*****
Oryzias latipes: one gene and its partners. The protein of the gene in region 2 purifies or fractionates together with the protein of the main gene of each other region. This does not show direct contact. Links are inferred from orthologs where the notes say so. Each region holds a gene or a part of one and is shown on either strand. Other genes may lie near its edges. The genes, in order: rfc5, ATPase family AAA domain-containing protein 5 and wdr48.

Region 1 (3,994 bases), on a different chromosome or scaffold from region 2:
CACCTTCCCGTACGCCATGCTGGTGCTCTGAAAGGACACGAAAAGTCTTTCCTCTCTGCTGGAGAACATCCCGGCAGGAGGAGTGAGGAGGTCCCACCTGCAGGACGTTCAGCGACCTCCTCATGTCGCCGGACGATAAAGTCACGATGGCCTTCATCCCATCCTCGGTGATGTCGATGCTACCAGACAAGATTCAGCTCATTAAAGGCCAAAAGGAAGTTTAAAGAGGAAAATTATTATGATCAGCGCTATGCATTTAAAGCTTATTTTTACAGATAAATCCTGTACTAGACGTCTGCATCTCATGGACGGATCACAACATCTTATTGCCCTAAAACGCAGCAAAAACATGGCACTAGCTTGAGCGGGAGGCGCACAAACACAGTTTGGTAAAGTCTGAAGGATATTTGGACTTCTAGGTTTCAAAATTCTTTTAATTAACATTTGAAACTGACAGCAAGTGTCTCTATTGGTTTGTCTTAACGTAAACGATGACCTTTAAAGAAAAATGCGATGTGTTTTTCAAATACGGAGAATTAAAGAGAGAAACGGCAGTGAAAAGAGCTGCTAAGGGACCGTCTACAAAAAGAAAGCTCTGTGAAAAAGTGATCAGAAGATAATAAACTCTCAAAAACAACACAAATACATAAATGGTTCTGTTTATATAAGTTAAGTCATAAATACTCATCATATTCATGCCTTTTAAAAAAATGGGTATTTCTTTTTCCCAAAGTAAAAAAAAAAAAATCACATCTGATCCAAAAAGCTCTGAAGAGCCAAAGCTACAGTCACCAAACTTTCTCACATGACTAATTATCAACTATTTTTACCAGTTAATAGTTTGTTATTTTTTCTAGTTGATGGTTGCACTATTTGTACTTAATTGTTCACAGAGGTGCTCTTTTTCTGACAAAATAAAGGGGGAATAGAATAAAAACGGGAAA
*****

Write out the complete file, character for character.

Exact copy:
Oryzias latipes: one gene and its partners. The protein of the gene in region 2 purifies or fractionates together with the protein of the main gene of each other region. This does not show direct contact. Links are inferred from orthologs where the notes say so. Each region holds a gene or a part of one and is shown on either strand. Other genes may lie near its edges. The genes, in order: rfc5, ATPase family AAA domain-containing protein 5 and wdr48.

Region 1 (3,994 bases), on a different chromosome or scaffold from region 2:
CACCTTCCCGTACGCCATGCTGGTGCTCTGAAAGGACACGAAAAGTCTTTCCTCTCTGCTGGAGAACATCCCGGCAGGAGGAGTGAGGAGGTCCCACCTGCAGGACGTTCAGCGACCTCCTCATGTCGCCGGACGATAAAGTCACGATGGCCTTCATCCCATCCTCGGTGATGTCGATGCTACCAGACAAGATTCAGCTCATTAAAGGCCAAAAGGAAGTTTAAAGAGGAAAATTATTATGATCAGCGCTATGCATTTAAAGCTTATTTTTACAGATAAATCCTGTACTAGACGTCTGCATCTCATGGACGGATCACAACATCTTATTGCCCTAAAACGCAGCAAAAACATGGCACTAGCTTGAGCGGGAGGCGCACAAACACAGTTTGGTAAAGTCTGAAGGATATTTGGACTTCTAGGTTTCAAAATTCTTTTAATTAACATTTGAAACTGACAGCAAGTGTCTCTATTGGTTTGTCTTAACGTAAACGATGACCTTTAAAGAAAAATGCGATGTGTTTTTCAAATACGGAGAATTAAAGAGAGAAACGGCAGTGAAAAGAGCTGCTAAGGGACCGTCTACAAAAAGAAAGCTCTGTGAAAAAGTGATCAGAAGATAATAAACTCTCAAAAACAACACAAATACATAAATGGTTCTGTTTATATAAGTTAAGTCATAAATACTCATCATATTCATGCCTTTTAAAAAAATGGGTATTTCTTTTTCCCAAAGTAAAAAAAAAAAAATCACATCTGATCCAAAAAGCTCTGAAGAGCCAAAGCTACAGTCACCAAACTTTCTCACATGACTAATTATCAACTATTTTTACCAGTTAATAGTTTGTTATTTTTTCTAGTTGATGGTTGCACTATTTGTACTTAATTGTTCACAGAGGTGCTCTTTTTCTGACAAAATAAAGGGGGAATAGAATAAAAACGGGAAA